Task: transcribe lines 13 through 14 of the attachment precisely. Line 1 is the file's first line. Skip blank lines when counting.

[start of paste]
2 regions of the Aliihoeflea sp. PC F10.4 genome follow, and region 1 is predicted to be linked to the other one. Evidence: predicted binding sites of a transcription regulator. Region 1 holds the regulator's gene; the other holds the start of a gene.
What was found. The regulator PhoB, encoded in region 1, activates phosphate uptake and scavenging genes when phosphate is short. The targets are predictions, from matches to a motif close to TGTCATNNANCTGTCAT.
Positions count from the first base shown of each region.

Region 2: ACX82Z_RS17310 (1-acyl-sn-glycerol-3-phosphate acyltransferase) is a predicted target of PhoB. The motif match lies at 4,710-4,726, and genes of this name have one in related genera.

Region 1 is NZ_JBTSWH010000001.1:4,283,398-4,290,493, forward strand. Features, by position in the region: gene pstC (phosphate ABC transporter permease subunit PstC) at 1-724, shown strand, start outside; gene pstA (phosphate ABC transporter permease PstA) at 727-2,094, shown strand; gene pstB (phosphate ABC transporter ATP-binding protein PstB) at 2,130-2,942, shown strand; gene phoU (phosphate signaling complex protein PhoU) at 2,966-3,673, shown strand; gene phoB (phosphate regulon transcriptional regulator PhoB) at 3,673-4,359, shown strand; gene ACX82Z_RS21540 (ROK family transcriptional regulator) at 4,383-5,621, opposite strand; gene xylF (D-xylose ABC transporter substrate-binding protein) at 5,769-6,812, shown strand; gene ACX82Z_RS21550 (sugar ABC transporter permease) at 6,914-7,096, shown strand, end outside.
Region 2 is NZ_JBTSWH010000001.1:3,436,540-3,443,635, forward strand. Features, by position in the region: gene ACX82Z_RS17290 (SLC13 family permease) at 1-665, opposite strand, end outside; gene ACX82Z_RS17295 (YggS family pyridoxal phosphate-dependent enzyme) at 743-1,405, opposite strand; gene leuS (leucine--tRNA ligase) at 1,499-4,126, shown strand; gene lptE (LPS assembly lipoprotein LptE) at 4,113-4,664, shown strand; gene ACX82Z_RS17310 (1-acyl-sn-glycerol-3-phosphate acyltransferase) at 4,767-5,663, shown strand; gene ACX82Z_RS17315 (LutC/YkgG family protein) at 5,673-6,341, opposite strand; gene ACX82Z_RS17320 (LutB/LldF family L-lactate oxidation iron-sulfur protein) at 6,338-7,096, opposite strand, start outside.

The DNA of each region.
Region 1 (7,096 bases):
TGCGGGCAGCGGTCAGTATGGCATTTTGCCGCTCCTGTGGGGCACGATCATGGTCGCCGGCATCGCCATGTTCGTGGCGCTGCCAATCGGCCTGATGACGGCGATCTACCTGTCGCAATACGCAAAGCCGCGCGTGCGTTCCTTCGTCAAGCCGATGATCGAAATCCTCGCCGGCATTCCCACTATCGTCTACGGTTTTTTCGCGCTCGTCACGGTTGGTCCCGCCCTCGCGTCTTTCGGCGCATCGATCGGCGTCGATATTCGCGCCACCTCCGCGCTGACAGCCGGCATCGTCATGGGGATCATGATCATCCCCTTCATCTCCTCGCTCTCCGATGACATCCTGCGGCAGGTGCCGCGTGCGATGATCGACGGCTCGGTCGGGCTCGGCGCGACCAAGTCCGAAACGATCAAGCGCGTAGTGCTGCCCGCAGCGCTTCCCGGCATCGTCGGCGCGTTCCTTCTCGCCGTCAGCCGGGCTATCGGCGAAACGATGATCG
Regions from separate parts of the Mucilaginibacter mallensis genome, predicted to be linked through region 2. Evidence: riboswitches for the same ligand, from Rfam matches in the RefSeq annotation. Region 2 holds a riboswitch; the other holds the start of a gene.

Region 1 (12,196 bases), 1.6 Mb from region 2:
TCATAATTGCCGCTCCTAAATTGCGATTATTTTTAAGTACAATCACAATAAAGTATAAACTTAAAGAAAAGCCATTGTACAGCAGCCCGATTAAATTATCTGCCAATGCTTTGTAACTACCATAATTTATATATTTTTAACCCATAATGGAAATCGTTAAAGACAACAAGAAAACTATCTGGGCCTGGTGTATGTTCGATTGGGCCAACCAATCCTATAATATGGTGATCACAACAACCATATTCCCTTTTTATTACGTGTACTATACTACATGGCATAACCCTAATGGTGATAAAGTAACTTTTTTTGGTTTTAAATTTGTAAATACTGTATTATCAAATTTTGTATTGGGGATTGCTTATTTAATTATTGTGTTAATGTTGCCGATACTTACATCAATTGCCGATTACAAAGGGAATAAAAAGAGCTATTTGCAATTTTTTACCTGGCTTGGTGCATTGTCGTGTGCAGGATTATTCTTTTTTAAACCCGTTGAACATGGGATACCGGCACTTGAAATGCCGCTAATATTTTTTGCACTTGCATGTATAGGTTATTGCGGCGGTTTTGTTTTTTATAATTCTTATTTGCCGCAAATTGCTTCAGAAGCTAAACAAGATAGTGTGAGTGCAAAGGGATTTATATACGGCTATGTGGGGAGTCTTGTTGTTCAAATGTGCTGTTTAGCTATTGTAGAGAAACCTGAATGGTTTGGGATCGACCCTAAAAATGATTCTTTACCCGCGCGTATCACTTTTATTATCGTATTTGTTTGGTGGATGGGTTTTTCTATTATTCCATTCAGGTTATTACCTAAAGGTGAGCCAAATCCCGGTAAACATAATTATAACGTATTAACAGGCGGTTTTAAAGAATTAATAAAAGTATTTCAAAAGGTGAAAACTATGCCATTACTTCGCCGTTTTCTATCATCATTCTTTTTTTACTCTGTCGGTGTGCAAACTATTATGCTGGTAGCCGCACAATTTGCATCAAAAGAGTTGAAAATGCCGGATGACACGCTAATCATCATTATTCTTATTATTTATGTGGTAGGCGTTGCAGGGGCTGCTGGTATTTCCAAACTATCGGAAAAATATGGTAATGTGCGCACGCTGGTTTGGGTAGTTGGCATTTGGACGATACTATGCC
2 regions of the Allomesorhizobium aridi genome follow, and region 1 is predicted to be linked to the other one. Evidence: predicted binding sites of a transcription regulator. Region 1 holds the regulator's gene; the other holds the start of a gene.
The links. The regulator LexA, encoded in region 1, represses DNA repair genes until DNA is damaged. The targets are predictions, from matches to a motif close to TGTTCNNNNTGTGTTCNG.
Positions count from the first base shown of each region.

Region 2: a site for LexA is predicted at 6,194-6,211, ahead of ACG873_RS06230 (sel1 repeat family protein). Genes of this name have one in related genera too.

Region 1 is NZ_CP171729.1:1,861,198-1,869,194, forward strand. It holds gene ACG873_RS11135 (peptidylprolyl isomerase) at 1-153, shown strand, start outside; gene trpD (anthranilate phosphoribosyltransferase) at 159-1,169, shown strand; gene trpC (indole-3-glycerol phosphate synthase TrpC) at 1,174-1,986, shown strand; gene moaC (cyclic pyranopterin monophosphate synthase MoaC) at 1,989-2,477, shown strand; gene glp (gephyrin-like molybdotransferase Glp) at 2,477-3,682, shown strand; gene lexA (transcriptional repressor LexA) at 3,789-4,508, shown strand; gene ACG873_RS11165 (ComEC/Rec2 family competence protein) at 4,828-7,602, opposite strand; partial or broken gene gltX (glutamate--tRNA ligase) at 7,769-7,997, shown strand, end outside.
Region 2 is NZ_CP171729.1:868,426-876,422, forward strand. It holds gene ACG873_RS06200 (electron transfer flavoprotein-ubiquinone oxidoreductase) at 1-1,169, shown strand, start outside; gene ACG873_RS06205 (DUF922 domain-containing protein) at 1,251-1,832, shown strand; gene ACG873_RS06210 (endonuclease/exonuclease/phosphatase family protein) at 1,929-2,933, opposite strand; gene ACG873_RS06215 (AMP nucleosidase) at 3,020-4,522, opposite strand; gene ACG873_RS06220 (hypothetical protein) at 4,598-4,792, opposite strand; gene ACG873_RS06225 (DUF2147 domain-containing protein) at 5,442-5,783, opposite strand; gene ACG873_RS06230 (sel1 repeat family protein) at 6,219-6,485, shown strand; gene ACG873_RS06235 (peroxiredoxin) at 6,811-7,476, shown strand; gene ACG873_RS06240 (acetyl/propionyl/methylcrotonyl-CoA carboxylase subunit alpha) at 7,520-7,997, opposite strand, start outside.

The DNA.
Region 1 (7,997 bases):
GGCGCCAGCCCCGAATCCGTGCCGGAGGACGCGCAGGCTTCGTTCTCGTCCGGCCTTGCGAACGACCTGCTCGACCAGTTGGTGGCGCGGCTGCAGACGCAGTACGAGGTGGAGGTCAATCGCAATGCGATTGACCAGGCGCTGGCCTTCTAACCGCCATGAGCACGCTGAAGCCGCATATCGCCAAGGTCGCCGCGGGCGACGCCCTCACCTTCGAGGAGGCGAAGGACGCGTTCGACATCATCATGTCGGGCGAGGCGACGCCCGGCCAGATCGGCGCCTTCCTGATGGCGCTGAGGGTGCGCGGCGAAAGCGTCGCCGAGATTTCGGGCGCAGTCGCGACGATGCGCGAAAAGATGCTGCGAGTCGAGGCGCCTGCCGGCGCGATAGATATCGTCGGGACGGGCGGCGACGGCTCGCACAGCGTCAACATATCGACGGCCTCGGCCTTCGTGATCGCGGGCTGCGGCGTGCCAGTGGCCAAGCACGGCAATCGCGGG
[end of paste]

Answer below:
2 regions of the Allomesorhizobium aridi genome follow, and region 1 is predicted to be linked to the other one. Evidence: predicted binding sites of a transcription regulator. Region 1 holds the regulator's gene; the other holds the start of a gene.
The links. The regulator LexA, encoded in region 1, represses DNA repair genes until DNA is damaged. The targets are predictions, from matches to a motif close to TGTTCNNNNTGTGTTCNG.